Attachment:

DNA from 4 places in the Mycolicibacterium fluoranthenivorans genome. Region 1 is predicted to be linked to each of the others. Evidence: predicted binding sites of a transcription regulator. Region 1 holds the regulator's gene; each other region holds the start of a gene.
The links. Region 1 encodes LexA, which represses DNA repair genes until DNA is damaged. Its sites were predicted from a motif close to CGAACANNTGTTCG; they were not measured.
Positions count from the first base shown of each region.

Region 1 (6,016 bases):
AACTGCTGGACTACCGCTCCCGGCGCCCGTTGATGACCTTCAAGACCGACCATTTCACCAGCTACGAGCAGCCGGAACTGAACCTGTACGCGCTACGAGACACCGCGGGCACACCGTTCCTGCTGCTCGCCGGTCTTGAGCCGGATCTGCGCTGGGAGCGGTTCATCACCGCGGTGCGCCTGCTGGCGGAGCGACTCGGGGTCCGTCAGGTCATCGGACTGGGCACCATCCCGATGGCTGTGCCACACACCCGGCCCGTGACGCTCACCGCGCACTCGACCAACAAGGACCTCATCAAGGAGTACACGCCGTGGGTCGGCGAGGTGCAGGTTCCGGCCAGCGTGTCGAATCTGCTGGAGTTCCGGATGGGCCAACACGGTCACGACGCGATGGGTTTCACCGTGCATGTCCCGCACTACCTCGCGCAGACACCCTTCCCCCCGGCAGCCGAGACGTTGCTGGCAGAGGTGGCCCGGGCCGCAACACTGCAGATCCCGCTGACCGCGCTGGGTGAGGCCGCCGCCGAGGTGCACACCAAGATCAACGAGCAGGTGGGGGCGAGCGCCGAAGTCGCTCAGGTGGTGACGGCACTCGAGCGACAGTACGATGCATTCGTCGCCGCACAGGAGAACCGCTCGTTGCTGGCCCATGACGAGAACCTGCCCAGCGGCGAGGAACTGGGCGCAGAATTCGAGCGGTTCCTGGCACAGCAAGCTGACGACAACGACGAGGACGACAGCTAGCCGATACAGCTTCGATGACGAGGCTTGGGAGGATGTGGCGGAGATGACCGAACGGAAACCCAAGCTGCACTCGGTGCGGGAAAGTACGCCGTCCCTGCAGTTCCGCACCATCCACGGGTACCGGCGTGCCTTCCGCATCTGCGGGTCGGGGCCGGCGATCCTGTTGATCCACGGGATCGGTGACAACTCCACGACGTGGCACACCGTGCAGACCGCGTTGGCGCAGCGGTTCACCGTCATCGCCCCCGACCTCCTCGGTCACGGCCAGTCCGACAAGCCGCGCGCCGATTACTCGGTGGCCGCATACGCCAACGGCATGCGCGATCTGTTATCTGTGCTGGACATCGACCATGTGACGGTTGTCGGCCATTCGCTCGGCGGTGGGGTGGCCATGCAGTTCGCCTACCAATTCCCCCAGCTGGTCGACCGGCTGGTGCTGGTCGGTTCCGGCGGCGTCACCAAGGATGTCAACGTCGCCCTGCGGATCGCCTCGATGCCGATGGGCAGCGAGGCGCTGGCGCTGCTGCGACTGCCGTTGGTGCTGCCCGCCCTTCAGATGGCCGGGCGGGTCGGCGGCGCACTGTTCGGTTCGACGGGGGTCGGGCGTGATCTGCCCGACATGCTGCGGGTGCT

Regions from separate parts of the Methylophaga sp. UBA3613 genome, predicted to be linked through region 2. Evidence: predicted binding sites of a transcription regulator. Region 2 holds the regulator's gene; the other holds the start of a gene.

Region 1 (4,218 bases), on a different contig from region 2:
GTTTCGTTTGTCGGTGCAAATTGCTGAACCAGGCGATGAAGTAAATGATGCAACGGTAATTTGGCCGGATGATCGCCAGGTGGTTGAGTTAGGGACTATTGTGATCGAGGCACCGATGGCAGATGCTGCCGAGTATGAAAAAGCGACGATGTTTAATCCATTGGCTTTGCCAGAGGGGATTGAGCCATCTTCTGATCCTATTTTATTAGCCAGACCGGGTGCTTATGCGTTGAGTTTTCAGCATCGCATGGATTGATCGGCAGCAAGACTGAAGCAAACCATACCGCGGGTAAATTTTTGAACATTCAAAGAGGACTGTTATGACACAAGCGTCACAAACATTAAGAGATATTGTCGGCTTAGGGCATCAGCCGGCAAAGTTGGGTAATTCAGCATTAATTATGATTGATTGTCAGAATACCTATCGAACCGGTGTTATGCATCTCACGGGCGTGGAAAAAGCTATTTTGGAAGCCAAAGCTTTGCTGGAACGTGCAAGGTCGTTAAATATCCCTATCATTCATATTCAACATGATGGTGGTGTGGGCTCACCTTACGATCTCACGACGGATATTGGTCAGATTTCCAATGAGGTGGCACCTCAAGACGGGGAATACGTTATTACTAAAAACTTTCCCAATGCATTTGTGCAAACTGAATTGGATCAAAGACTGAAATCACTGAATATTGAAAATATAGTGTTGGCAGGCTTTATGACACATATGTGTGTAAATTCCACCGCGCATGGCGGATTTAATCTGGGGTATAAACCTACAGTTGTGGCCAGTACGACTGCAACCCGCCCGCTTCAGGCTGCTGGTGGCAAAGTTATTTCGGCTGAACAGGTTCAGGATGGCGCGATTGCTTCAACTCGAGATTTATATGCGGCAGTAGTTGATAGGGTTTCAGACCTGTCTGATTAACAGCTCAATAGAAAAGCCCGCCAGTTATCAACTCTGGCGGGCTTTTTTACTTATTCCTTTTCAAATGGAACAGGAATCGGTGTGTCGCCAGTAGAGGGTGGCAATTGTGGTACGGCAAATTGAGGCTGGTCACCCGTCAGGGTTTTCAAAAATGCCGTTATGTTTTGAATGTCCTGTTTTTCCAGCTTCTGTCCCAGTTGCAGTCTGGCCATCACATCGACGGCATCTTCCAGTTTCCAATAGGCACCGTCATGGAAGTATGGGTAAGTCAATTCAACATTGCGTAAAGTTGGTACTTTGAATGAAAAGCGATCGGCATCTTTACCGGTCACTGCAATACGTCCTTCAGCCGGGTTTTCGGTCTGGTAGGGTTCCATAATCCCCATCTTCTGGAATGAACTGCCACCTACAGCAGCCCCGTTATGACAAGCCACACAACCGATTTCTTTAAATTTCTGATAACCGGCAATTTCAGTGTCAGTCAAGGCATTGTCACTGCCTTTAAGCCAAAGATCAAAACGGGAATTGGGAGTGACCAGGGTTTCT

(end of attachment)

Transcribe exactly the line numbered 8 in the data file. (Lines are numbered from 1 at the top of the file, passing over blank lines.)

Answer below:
GTTTCGTTTGTCGGTGCAAATTGCTGAACCAGGCGATGAAGTAAATGATGCAACGGTAATTTGGCCGGATGATCGCCAGGTGGTTGAGTTAGGGACTATTGTGATCGAGGCACCGATGGCAGATGCTGCCGAGTATGAAAAAGCGACGATGTTTAATCCATTGGCTTTGCCAGAGGGGATTGAGCCATCTTCTGATCCTATTTTATTAGCCAGACCGGGTGCTTATGCGTTGAGTTTTCAGCATCGCATGGATTGATCGGCAGCAAGACTGAAGCAAACCATACCGCGGGTAAATTTTTGAACATTCAAAGAGGACTGTTATGACACAAGCGTCACAAACATTAAGAGATATTGTCGGCTTAGGGCATCAGCCGGCAAAGTTGGGTAATTCAGCATTAATTATGATTGATTGTCAGAATACCTATCGAACCGGTGTTATGCATCTCACGGGCGTGGAAAAAGCTATTTTGGAAGCCAAAGCTTTGCTGGAACGTGCAAGGTCGTTAAATATCCCTATCATTCATATTCAACATGATGGTGGTGTGGGCTCACCTTACGATCTCACGACGGATATTGGTCAGATTTCCAATGAGGTGGCACCTCAAGACGGGGAATACGTTATTACTAAAAACTTTCCCAATGCATTTGTGCAAACTGAATTGGATCAAAGACTGAAATCACTGAATATTGAAAATATAGTGTTGGCAGGCTTTATGACACATATGTGTGTAAATTCCACCGCGCATGGCGGATTTAATCTGGGGTATAAACCTACAGTTGTGGCCAGTACGACTGCAACCCGCCCGCTTCAGGCTGCTGGTGGCAAAGTTATTTCGGCTGAACAGGTTCAGGATGGCGCGATTGCTTCAACTCGAGATTTATATGCGGCAGTAGTTGATAGGGTTTCAGACCTGTCTGATTAACAGCTCAATAGAAAAGCCCGCCAGTTATCAACTCTGGCGGGCTTTTTTACTTATTCCTTTTCAAATGGAACAGGAATCGGTGTGTCGCCAGTAGAGGGTGGCAATTGTGGTACGGCAAATTGAGGCTGGTCACCCGTCAGGGTTTTCAAAAATGCCGTTATGTTTTGAATGTCCTGTTTTTCCAGCTTCTGTCCCAGTTGCAGTCTGGCCATCACATCGACGGCATCTTCCAGTTTCCAATAGGCACCGTCATGGAAGTATGGGTAAGTCAATTCAACATTGCGTAAAGTTGGTACTTTGAATGAAAAGCGATCGGCATCTTTACCGGTCACTGCAATACGTCCTTCAGCCGGGTTTTCGGTCTGGTAGGGTTCCATAATCCCCATCTTCTGGAATGAACTGCCACCTACAGCAGCCCCGTTATGACAAGCCACACAACCGATTTCTTTAAATTTCTGATAACCGGCAATTTCAGTGTCAGTCAAGGCATTGTCACTGCCTTTAAGCCAAAGATCAAAACGGGAATTGGGAGTGACCAGGGTTTCT